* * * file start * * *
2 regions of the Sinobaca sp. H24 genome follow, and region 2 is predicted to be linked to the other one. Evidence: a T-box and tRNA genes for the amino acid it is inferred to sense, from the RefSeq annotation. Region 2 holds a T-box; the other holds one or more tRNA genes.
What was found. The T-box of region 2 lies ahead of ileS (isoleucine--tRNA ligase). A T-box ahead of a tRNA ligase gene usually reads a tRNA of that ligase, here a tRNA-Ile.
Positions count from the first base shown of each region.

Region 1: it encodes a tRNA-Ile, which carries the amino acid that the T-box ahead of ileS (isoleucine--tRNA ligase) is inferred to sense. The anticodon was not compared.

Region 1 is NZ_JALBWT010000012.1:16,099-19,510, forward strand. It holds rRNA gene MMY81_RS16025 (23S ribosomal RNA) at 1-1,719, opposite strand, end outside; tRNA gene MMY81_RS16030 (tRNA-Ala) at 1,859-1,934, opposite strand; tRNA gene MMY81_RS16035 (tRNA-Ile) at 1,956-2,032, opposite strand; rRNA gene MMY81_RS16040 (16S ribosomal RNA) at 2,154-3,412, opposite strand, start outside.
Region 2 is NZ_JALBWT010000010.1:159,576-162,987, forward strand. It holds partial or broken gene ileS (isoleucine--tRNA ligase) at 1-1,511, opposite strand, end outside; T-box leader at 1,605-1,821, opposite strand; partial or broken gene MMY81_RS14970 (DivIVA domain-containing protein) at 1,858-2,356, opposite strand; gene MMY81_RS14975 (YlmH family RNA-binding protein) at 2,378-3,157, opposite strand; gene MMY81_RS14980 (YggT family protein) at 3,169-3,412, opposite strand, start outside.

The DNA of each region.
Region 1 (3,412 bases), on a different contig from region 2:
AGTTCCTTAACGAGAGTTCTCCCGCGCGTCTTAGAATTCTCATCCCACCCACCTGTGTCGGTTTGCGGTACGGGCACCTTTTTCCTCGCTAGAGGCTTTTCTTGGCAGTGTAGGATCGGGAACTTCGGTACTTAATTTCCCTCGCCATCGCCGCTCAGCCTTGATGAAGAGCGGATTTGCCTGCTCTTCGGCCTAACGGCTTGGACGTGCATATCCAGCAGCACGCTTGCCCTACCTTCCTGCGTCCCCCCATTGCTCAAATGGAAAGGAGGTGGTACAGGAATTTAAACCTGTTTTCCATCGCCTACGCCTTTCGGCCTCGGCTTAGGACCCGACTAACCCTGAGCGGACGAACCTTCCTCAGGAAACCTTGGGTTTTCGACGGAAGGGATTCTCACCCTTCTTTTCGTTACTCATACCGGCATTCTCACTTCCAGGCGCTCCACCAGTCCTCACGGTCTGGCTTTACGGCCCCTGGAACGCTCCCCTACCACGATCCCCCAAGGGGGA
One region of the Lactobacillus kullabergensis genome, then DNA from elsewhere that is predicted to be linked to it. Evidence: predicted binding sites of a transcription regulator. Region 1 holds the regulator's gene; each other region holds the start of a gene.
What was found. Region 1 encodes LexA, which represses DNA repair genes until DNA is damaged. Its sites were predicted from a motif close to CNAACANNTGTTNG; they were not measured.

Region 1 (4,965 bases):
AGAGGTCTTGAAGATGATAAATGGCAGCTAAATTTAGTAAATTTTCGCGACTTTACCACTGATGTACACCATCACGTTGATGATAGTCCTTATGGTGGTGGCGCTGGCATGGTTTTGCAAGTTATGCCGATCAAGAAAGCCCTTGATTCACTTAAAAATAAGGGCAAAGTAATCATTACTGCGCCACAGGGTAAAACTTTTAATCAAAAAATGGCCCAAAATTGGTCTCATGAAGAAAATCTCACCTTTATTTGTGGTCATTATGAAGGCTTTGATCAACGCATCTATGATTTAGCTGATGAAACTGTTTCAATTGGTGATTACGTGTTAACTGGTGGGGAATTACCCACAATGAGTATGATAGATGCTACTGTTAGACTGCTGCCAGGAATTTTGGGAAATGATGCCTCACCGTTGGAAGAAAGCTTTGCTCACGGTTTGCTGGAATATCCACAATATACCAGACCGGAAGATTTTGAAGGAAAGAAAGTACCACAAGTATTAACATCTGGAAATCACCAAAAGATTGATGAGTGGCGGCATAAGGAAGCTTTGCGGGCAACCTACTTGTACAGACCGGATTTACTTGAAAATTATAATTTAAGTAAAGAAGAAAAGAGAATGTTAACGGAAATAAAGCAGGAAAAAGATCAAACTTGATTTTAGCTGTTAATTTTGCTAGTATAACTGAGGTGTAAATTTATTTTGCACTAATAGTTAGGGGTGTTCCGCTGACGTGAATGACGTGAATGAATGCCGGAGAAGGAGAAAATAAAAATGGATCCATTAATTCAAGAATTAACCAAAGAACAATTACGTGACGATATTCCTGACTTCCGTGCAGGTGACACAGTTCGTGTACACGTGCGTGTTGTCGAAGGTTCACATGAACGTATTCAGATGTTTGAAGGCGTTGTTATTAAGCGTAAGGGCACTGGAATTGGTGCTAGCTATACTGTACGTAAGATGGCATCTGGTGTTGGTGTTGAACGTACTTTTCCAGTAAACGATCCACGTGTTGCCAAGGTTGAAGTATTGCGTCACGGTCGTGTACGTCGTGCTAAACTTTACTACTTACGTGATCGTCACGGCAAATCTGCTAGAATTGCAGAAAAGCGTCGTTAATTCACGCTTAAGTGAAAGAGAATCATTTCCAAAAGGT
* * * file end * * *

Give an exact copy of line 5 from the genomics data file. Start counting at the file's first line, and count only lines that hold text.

Region 1 is NZ_JALBWT010000012.1:16,099-19,510, forward strand. It holds rRNA gene MMY81_RS16025 (23S ribosomal RNA) at 1-1,719, opposite strand, end outside; tRNA gene MMY81_RS16030 (tRNA-Ala) at 1,859-1,934, opposite strand; tRNA gene MMY81_RS16035 (tRNA-Ile) at 1,956-2,032, opposite strand; rRNA gene MMY81_RS16040 (16S ribosomal RNA) at 2,154-3,412, opposite strand, start outside.